Gadaffi is a representation of old Africa; we need someone new

Editor, My grandfather used to observe that “people who hold real power do not need to throw their weight around”. The quiet presence of real power is all that is necessary to sway the majority opinion.

Editor,

My grandfather used to observe that “people who hold real power do not need to throw their weight around”. The quiet presence of real power is all that is necessary to sway the majority opinion.

Verbosity and confrontational politics is the domain of those who do not have good power bases.

They shout incessantly like Gadaffi did, hoping to agitate the status quo merely to create space for themselves and their personal interests on the power table.

In this regard Colonel Gadaffi is the classic example of global powerlessness.

I was ashamed to notice the map of Africa deliberately pinned on his robes because not all African leaders and people are demagogues like him.

Even the normally exuberant President Zuma of South Africa recognized the damage caused by using rhetorical speech at this important global forum.

On the other hand, examples of a more effective diplomacy are aplenty. Look at the quiet influence that the First Couple, Paul and Jeanette Kagame, are wielding today.

Even though they have the legitimacy to keep on reminding the world about its neglect during the 1994 Genocide against the Tutsi, they have chosen instead to move forward and focus their energy on developing positive global networks.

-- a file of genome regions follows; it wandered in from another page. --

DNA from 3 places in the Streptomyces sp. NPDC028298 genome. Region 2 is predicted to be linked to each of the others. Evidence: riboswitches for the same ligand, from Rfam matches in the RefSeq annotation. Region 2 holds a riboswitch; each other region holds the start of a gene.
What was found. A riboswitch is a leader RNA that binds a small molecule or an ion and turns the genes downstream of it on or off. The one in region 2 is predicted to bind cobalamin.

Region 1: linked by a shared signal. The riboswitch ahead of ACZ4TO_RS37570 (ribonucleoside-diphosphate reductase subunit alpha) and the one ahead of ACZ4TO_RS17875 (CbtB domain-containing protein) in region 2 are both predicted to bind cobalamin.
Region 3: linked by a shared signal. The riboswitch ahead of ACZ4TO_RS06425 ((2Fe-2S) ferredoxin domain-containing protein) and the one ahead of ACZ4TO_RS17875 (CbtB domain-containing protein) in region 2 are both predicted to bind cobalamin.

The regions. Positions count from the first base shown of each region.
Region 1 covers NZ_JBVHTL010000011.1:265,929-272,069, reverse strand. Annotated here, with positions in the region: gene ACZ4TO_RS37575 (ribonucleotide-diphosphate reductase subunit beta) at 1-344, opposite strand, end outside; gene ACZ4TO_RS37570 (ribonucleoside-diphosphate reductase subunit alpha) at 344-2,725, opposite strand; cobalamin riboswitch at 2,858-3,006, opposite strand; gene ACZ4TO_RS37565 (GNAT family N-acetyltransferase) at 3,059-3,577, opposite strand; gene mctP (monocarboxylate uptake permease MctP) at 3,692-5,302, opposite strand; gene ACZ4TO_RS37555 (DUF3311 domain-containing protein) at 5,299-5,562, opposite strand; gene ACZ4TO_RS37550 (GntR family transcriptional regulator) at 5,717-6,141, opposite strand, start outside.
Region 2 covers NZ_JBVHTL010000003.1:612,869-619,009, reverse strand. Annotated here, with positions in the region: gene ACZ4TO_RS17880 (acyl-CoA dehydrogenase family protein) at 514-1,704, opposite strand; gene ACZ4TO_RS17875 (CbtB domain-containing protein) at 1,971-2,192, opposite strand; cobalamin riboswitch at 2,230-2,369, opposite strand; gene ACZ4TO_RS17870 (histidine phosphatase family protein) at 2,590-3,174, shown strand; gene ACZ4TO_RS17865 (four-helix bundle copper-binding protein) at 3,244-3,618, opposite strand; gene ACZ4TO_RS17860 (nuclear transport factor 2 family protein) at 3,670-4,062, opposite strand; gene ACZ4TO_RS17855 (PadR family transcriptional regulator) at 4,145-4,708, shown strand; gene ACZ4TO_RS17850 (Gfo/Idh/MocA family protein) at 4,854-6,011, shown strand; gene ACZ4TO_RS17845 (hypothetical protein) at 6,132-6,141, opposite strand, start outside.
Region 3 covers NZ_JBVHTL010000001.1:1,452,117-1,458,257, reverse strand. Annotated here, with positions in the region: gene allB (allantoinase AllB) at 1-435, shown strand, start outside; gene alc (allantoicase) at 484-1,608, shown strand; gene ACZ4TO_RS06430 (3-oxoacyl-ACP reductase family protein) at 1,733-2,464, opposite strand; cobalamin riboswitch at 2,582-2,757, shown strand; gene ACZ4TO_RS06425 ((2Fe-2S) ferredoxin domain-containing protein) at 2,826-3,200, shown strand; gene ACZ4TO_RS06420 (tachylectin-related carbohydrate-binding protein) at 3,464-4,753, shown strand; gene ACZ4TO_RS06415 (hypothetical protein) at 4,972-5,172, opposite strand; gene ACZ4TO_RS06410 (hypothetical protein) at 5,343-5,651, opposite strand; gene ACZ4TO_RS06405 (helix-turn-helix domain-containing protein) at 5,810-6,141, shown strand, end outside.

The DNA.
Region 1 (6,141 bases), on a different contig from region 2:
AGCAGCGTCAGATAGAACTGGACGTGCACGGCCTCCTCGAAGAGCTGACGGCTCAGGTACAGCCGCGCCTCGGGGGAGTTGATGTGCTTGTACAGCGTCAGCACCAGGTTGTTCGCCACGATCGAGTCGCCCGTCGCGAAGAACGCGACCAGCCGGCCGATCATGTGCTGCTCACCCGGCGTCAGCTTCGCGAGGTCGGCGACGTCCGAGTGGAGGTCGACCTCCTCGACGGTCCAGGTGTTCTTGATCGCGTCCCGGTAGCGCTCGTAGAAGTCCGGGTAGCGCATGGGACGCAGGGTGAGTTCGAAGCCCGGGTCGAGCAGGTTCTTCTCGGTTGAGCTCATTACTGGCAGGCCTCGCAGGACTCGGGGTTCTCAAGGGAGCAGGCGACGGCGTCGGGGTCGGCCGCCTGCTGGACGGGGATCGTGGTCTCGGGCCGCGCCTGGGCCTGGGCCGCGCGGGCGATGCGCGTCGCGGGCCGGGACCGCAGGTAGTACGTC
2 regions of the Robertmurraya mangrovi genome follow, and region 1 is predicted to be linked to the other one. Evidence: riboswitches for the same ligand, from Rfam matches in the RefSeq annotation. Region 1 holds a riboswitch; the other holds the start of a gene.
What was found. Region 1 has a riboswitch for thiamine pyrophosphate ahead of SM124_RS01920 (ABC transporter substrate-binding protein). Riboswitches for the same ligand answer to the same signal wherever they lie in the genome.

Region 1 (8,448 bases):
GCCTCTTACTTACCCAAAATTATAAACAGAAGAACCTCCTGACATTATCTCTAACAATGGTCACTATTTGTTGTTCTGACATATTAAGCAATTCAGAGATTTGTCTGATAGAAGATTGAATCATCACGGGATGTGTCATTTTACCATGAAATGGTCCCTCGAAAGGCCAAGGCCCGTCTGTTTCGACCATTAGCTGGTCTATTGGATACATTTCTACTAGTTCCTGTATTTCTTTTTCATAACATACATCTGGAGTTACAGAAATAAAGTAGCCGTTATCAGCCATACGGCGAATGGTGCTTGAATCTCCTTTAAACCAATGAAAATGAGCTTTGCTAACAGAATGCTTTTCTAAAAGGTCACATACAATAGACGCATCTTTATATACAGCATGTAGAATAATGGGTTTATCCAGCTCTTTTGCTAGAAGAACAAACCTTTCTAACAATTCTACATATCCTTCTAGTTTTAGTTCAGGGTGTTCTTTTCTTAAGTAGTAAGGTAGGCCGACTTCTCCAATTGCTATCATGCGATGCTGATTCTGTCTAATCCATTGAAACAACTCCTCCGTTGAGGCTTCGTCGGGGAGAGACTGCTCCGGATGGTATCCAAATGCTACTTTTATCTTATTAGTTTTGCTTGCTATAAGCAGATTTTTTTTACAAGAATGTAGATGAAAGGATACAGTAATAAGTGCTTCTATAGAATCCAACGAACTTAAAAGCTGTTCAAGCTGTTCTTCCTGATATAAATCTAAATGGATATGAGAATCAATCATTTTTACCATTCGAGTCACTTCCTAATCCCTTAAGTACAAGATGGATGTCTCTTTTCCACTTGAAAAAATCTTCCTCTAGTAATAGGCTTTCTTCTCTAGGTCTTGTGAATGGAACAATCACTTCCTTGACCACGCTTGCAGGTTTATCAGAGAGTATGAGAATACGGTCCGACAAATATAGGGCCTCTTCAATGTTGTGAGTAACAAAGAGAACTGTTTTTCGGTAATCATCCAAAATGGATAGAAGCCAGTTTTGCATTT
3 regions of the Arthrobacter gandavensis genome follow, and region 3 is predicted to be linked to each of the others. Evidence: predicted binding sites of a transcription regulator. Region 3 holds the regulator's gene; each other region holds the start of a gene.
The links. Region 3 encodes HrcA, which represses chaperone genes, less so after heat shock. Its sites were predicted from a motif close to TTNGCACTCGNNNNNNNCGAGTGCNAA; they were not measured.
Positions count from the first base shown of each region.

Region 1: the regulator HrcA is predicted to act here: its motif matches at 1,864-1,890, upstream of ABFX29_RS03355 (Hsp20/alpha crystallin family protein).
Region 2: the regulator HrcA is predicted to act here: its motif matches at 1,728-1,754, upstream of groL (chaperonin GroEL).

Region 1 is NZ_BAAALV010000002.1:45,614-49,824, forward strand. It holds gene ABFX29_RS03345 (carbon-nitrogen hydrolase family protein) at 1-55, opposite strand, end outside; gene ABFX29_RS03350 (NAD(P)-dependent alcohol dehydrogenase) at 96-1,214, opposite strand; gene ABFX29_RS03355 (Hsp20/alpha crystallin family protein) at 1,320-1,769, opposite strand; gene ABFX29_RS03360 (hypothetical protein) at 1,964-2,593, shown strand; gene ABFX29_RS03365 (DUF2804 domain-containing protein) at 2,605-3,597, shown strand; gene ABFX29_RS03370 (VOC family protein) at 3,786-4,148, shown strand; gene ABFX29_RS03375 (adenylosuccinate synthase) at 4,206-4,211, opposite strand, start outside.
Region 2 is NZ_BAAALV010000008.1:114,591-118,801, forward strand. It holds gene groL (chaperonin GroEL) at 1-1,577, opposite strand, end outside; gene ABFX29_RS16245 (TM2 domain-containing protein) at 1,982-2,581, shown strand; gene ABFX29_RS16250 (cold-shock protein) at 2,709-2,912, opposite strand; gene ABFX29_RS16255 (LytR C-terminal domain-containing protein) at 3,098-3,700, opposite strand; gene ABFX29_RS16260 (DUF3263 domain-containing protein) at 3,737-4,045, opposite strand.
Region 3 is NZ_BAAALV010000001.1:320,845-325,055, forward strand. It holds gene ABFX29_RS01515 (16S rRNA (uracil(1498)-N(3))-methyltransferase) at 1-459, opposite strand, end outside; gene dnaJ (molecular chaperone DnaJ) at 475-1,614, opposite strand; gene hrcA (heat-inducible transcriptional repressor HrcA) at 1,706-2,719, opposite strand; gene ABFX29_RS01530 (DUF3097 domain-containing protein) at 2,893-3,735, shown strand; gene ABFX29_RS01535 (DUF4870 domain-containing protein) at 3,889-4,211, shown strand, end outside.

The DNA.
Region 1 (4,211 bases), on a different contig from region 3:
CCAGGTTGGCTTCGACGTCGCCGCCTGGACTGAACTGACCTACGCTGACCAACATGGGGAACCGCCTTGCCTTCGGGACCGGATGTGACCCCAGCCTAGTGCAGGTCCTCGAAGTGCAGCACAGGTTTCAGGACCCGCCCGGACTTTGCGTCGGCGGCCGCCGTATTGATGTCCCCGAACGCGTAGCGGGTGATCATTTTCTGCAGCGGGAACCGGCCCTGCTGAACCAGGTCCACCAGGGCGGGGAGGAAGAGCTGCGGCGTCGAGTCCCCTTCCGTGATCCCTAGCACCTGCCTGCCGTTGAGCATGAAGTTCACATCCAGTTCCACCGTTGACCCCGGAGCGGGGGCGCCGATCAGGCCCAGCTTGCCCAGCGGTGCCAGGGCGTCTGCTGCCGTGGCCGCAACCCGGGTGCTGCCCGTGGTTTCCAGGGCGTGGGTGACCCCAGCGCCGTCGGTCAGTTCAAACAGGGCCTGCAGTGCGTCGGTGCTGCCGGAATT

Consequently the “guilty” nations are now tripping over themselves to open the global-power-doors to Rwandans.

These important doors will continue to be firmly locked against Colonel Gadaffi and his genre despite their lofty speeches and dramatic gestures.

Africa must now move beyond the usual rhetoric about colonialism and imperialism.

It makes no sense to keep on shouting s in the winter cold outside Buckingham Palace. We must find a diplomatic way to get in through those front gates and then communicate our continental agenda softly and rationally, while enjoying warm meals and drinks on the house.

Africans must now become comfortable with our historical identity within the global power structures.

Anybody who has been following and listening to President Kagame as he makes the diplomatic rounds in Washington DC has witnessed the African leadership which that is relevant for the future of our continent.

We must follow Kagame’s quiet dignity and ignore the Colonel from Libya.

Maringa, Margaret

Margaret.Maringa@carefirst.com

 

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